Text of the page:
Monday, July 26, 2010

A First Listen

The first listen is a real asshole to music listeners. He never wants to try any new restaurants, he refuses to wear that shirt you bought him, and he thinks that the movie Waiting is the best thing ever. Moving on from my first listen has been quite an experience, to say the least. He's so necessary, so inviting, so easy, and yet he cares about nothing but himself.

One can almost look at a first listen as a fulfillment of Meno's paradox: it is impossible to look for something if you don't know what it is. When you first listen to a song, what more can you expect from it but the things that you already enjoy? If I like walking bass-lines, any song without one will not attract my attention with a single listen. While there is no inherent problem in looking for and getting what you like, taken to the extreme, this attitude results in your ability to only enjoy a single song that you somehow listened to before you were born. In reality, this tendency pretty much results in a search for catchy hooks, and where they are absent, something that could become a catchy hook.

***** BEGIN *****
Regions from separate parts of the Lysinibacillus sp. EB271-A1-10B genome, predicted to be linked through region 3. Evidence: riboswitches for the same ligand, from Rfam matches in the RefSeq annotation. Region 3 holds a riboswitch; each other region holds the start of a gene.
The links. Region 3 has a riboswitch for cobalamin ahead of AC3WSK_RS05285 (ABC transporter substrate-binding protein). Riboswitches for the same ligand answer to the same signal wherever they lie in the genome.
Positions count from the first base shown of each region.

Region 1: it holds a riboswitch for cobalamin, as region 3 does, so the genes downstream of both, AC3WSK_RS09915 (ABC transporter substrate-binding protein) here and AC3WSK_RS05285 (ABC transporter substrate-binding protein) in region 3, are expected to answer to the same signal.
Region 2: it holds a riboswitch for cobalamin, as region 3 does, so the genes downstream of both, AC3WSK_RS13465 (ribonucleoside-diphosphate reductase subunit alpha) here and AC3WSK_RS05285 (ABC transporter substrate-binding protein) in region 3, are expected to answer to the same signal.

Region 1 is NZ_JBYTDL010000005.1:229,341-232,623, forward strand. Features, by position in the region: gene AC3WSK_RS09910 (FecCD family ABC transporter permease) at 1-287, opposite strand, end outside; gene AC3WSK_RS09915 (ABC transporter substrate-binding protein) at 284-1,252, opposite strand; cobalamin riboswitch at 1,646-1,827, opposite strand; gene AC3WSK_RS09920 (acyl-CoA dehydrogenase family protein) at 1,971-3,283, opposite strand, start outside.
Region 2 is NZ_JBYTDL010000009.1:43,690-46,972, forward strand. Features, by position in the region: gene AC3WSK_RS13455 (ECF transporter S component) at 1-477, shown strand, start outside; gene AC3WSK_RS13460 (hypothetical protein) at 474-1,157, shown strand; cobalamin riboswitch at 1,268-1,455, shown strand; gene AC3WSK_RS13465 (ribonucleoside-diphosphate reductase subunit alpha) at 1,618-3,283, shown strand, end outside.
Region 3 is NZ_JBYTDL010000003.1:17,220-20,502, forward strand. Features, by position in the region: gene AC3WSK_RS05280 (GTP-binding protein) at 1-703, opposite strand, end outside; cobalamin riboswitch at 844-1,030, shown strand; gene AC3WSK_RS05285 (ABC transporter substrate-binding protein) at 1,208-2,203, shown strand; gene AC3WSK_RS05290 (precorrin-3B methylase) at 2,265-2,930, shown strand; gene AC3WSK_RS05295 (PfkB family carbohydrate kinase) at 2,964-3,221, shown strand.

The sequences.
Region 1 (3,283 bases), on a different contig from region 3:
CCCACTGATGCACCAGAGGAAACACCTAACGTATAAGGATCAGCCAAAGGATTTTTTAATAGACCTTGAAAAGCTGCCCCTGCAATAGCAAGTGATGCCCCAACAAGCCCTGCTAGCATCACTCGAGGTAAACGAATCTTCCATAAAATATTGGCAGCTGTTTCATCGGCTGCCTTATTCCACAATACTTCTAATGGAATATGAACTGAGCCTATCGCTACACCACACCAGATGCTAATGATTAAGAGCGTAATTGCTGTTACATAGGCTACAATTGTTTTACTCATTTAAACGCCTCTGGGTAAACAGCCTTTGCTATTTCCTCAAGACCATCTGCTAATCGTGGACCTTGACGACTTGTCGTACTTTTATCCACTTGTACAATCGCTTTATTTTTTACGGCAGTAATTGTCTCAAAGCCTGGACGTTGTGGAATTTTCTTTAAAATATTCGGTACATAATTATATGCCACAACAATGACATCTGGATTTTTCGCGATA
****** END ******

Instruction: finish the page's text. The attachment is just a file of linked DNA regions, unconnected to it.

For me, this problem presents itself most with post-rock and it satellites. For a long time my favorite song by people like Boredoms, Slint, Brian Eno, Lightning Bolt, Can, Sunn O))), and to a lesser extent Animal Collective and even Public Enemy, was the first I'd heard, mostly through either coincidence or force. I could recite "Bring the Noise" word for word but ask me for even the name of another song on It Takes a Nation of Millions and you would come up empty handed. The trouble was, my first listen would hear something he didn't like (ambiance, dissonance, minimalism, density, uniformity, drone, a lack of chord changes) and say, "Wait for it...wait for it". Five, ten, or fifteen minutes later, his patience not rewarded, he would be slamming the front door in a fit of rage, leaving me with almost nothing to work with. It seems that the common denominator amongst these bands is that they all ignore a normal understanding of development. Heck, some even intentionally subvert it. What is a first listen to Boredoms' "Super You" but eight minutes of Yamantaka Eye flipping off your pop sensibility with fake buildup. But despite what you may think, the goal of these groups isn't solely to piss you off. Most of them aren't even trying to do that. But it's only once you can ignore you craving for more of the same that you can understand that there is heaps of something else right under your nose. Just put it on and ignore it for a while. Your second listen will reward you.

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